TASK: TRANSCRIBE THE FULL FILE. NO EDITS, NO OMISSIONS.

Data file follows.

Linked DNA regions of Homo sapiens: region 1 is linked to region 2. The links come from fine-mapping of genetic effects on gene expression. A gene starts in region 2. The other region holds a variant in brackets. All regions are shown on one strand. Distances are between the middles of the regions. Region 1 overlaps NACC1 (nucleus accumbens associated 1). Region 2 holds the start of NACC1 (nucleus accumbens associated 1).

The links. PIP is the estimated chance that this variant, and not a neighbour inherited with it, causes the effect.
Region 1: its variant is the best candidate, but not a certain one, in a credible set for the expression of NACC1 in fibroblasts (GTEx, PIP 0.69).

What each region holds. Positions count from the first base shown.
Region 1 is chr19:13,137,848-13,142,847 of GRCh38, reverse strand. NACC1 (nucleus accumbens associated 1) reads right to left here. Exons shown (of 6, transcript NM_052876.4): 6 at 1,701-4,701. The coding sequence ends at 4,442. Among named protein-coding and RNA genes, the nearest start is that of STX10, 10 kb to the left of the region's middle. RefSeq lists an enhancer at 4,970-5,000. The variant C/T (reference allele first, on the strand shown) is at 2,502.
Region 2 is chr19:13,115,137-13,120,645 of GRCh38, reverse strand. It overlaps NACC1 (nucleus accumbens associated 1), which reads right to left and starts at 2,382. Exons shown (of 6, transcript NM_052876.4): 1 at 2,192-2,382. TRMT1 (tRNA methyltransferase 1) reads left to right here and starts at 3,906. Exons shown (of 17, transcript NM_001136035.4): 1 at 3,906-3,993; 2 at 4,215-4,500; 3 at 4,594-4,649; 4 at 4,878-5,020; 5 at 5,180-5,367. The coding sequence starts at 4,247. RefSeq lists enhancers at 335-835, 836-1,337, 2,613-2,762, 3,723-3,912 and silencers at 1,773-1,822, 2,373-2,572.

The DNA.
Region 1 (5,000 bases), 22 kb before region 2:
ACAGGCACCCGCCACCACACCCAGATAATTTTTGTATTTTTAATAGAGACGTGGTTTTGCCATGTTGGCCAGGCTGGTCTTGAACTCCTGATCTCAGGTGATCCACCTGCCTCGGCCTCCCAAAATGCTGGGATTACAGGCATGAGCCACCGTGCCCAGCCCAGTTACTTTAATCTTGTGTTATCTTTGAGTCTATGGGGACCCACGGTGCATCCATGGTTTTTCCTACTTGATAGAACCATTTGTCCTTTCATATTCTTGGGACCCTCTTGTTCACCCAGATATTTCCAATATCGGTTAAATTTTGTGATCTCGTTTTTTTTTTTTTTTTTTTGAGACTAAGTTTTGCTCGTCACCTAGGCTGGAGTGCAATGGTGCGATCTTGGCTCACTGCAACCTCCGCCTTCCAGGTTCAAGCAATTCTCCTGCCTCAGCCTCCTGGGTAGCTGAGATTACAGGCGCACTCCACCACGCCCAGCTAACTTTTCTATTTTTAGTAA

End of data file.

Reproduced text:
Linked DNA regions of Homo sapiens: region 1 is linked to region 2. The links come from fine-mapping of genetic effects on gene expression. A gene starts in region 2. The other region holds a variant in brackets. All regions are shown on one strand. Distances are between the middles of the regions. Region 1 overlaps NACC1 (nucleus accumbens associated 1). Region 2 holds the start of NACC1 (nucleus accumbens associated 1).

The links. PIP is the estimated chance that this variant, and not a neighbour inherited with it, causes the effect.
Region 1: its variant is the best candidate, but not a certain one, in a credible set for the expression of NACC1 in fibroblasts (GTEx, PIP 0.69).

What each region holds. Positions count from the first base shown.
Region 1 is chr19:13,137,848-13,142,847 of GRCh38, reverse strand. NACC1 (nucleus accumbens associated 1) reads right to left here. Exons shown (of 6, transcript NM_052876.4): 6 at 1,701-4,701. The coding sequence ends at 4,442. Among named protein-coding and RNA genes, the nearest start is that of STX10, 10 kb to the left of the region's middle. RefSeq lists an enhancer at 4,970-5,000. The variant C/T (reference allele first, on the strand shown) is at 2,502.
Region 2 is chr19:13,115,137-13,120,645 of GRCh38, reverse strand. It overlaps NACC1 (nucleus accumbens associated 1), which reads right to left and starts at 2,382. Exons shown (of 6, transcript NM_052876.4): 1 at 2,192-2,382. TRMT1 (tRNA methyltransferase 1) reads left to right here and starts at 3,906. Exons shown (of 17, transcript NM_001136035.4): 1 at 3,906-3,993; 2 at 4,215-4,500; 3 at 4,594-4,649; 4 at 4,878-5,020; 5 at 5,180-5,367. The coding sequence starts at 4,247. RefSeq lists enhancers at 335-835, 836-1,337, 2,613-2,762, 3,723-3,912 and silencers at 1,773-1,822, 2,373-2,572.

The DNA.
Region 1 (5,000 bases), 22 kb before region 2:
ACAGGCACCCGCCACCACACCCAGATAATTTTTGTATTTTTAATAGAGACGTGGTTTTGCCATGTTGGCCAGGCTGGTCTTGAACTCCTGATCTCAGGTGATCCACCTGCCTCGGCCTCCCAAAATGCTGGGATTACAGGCATGAGCCACCGTGCCCAGCCCAGTTACTTTAATCTTGTGTTATCTTTGAGTCTATGGGGACCCACGGTGCATCCATGGTTTTTCCTACTTGATAGAACCATTTGTCCTTTCATATTCTTGGGACCCTCTTGTTCACCCAGATATTTCCAATATCGGTTAAATTTTGTGATCTCGTTTTTTTTTTTTTTTTTTTGAGACTAAGTTTTGCTCGTCACCTAGGCTGGAGTGCAATGGTGCGATCTTGGCTCACTGCAACCTCCGCCTTCCAGGTTCAAGCAATTCTCCTGCCTCAGCCTCCTGGGTAGCTGAGATTACAGGCGCACTCCACCACGCCCAGCTAACTTTTCTATTTTTAGTAA